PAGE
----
He went on to outline some of the opportunities graduates can look forward to in their own personal development and careers. Digitisation is calling the business models of entire industries into question as it revolutionises production processes, changes value chains, reaches deep into our lives and – last but not least – opens up new possibilities for individuals to create new values and working conditions and earn money. “I’m delighted that you’re being awarded your degree certificates today,” cried Rainer Neske as he addressed the graduates directly. “We need you!”
What executive managers need: A broad-based education, well-balanced personal life, sense of solidarity, optimism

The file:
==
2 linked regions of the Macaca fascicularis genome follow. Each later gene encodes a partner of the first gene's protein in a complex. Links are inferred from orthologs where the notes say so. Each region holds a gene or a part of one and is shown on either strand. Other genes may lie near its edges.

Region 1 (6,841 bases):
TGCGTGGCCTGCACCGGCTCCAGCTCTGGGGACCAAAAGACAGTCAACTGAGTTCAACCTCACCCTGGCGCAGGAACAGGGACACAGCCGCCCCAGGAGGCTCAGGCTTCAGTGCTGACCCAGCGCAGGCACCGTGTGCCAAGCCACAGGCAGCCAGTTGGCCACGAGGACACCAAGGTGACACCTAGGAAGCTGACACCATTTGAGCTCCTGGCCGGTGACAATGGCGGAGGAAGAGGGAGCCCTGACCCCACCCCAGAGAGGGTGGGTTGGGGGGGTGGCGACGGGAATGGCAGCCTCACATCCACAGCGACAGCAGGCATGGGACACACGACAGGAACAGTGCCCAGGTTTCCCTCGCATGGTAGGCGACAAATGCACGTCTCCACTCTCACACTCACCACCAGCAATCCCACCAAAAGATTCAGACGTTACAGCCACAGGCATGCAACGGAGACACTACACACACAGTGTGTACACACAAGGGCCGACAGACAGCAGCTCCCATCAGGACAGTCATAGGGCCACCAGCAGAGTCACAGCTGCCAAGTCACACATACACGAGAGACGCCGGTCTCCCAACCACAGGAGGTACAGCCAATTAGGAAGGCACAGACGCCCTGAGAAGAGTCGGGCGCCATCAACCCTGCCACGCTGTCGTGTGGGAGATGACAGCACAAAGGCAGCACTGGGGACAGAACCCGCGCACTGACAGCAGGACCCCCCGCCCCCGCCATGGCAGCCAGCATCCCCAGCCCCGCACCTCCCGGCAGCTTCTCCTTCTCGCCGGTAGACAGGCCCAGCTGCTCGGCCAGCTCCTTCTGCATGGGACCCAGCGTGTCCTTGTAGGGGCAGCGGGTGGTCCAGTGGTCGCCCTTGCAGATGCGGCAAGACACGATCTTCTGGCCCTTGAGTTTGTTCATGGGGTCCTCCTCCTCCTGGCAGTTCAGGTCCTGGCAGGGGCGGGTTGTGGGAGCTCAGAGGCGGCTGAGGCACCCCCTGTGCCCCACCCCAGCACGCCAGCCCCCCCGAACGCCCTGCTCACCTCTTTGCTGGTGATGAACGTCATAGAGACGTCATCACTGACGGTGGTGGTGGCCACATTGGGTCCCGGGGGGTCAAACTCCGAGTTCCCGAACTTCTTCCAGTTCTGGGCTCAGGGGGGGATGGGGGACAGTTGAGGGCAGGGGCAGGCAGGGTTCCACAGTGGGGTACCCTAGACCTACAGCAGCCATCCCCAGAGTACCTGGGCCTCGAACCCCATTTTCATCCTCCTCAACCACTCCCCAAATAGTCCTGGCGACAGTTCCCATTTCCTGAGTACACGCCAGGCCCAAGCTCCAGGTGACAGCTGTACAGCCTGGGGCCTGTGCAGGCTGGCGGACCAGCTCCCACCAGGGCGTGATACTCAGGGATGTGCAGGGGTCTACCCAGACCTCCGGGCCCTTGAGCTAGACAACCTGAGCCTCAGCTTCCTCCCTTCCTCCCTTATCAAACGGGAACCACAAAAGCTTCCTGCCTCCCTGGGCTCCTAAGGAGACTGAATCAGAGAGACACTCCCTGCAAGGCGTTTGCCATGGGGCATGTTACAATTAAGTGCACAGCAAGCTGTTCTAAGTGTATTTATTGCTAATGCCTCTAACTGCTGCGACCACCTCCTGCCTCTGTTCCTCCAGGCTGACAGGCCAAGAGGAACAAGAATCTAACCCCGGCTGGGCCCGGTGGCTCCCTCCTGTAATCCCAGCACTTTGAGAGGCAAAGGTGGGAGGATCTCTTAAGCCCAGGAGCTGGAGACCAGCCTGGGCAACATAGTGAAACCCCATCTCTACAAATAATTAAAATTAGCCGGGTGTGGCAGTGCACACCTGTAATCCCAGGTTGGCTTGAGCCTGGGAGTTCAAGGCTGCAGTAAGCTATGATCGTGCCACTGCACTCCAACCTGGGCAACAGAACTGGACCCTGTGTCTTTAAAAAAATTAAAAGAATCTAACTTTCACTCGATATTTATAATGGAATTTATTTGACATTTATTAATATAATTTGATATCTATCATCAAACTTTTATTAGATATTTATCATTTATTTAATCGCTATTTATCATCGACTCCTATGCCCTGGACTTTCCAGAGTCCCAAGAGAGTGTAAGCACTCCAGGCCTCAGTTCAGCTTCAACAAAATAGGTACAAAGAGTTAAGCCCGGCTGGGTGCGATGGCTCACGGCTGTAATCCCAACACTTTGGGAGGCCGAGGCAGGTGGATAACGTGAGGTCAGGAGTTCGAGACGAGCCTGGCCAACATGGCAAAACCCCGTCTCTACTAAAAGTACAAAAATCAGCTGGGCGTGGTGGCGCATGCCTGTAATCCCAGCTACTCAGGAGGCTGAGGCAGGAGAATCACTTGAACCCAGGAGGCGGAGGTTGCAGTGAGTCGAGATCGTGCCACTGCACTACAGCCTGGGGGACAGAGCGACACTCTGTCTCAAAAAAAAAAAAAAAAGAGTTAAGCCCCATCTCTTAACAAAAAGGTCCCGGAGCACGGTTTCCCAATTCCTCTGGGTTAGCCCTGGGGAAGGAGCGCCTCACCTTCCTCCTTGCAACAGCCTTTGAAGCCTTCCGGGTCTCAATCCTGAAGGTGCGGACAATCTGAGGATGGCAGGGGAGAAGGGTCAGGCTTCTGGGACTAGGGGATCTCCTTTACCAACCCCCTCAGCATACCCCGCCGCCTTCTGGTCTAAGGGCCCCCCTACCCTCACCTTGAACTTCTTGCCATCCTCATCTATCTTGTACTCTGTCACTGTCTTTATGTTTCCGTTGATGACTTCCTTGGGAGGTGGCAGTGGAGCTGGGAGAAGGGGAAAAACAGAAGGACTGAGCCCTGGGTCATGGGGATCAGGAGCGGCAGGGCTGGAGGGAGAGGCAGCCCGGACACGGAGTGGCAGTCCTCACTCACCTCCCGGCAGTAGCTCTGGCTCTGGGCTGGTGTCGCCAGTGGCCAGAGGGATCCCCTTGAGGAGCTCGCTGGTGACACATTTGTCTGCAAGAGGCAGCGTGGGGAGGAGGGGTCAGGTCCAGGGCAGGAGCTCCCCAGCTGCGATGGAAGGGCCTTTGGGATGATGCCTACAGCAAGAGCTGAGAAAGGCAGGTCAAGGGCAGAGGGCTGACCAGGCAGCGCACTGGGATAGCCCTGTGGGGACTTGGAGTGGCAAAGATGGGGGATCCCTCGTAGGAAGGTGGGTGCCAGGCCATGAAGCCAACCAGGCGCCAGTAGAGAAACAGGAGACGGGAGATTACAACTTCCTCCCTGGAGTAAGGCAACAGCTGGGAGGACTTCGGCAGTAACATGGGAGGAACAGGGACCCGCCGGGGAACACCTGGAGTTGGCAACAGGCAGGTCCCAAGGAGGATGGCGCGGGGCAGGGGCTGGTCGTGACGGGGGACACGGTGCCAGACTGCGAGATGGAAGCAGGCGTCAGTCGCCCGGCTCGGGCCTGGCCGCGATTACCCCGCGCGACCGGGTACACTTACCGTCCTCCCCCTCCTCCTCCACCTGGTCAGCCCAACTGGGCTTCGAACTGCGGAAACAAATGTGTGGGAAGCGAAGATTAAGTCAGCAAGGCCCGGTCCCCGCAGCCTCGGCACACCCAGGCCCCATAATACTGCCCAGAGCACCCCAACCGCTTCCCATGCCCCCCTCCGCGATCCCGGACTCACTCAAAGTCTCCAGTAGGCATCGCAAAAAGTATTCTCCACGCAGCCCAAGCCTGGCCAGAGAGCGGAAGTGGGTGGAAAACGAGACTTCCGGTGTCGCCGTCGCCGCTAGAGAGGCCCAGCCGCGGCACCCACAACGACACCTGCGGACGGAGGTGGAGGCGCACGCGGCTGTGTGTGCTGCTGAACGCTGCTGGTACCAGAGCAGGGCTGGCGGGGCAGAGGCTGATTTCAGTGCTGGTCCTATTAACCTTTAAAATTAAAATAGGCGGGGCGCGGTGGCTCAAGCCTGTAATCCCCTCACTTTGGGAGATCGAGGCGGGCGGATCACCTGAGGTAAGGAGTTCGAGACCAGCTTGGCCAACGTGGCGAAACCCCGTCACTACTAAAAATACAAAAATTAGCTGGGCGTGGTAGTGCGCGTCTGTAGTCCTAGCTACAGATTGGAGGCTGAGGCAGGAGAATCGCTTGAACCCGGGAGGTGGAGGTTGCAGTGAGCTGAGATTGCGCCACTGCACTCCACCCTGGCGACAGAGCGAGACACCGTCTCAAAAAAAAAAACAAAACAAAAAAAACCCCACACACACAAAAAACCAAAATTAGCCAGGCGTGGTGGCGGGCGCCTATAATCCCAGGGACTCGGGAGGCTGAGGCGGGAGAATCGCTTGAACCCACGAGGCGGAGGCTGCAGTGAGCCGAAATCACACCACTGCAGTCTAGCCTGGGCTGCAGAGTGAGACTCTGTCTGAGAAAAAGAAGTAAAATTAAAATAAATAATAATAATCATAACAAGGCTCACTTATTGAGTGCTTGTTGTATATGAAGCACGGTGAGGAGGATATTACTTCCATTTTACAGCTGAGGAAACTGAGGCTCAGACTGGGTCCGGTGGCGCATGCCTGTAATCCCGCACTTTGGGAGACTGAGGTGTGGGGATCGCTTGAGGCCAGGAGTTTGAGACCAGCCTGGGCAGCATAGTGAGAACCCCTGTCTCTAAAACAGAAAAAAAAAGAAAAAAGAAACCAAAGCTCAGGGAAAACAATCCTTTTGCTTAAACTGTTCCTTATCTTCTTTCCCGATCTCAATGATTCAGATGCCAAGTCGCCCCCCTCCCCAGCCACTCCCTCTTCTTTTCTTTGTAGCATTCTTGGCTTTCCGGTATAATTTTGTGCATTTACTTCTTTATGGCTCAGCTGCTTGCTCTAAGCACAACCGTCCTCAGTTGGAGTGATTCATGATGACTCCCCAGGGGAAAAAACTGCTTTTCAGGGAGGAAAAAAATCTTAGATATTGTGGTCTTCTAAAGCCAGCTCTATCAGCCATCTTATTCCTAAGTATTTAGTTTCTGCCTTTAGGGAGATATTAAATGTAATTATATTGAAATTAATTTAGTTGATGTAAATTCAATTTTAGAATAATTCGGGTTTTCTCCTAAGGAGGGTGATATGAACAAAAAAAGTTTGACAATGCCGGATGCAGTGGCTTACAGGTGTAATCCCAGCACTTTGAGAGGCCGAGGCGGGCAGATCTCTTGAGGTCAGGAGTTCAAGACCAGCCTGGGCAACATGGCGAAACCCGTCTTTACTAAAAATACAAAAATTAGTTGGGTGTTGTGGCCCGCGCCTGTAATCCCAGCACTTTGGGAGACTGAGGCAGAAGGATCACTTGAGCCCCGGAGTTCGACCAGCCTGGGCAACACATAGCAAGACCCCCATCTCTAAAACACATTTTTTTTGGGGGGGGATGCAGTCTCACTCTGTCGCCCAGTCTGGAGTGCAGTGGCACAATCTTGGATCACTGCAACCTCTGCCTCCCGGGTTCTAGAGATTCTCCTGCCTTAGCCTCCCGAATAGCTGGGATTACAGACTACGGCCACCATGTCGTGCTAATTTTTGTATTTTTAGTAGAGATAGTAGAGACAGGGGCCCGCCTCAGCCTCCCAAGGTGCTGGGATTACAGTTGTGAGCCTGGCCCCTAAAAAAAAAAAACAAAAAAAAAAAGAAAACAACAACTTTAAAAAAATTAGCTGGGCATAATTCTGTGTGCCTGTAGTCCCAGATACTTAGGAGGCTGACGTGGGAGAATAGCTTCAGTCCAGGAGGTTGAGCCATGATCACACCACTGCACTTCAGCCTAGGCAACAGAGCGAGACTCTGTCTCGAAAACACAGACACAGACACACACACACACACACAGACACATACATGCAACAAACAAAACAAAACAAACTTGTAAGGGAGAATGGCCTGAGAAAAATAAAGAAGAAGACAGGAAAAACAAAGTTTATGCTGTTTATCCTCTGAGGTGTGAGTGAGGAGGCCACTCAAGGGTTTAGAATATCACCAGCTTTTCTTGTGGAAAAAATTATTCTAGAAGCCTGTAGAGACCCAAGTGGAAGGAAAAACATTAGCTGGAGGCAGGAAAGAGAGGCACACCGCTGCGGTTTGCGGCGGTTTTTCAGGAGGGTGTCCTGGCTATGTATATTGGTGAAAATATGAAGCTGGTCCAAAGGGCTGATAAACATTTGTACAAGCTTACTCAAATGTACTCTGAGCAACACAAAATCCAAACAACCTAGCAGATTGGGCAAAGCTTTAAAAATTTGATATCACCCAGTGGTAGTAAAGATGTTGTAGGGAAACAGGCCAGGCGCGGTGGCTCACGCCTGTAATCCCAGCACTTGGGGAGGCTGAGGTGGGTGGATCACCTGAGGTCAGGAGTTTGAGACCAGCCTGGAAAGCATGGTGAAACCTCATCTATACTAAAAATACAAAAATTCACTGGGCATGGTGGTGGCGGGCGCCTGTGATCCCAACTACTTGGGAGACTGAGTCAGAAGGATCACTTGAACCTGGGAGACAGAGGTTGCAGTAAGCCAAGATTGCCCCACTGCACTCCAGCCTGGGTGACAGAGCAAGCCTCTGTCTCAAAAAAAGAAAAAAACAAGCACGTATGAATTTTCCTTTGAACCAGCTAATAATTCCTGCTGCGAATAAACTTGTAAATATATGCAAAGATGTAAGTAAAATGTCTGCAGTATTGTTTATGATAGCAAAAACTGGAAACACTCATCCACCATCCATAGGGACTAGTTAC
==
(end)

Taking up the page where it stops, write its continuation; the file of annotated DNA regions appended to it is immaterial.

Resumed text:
Rainer Neske ended his speech with some personal advice. He urged the graduates to be optimistic and cultivate a healthy mistrust of prevailing trends and preconceptions – by, for example, questioning everything. They should remain brave enough to make mistakes and say “no”. He also advised them to “keep extending your own intellectual horizons! Find ways to balance your careers with other activities that fulfil you – in sport, music, literature, philosophy or art, and of course through friendships and families.” Rainer Neske expressed his conviction that good managers need to master much more than just the tools of their profession. As well as possessing a broad-based education, they must also be guided by an ethical compass. They should be capable of building – and using – bridges to other disciplines. They should also be capable of engaging in discourses ranging far beyond their own everyday lives. Indeed, the ability to spark, engage in and lead such interdisciplinary exchanges – difficult as they often are – is one of the most urgently needed skills of our time. Because only by doing so can we address the truly significant challenges of our time.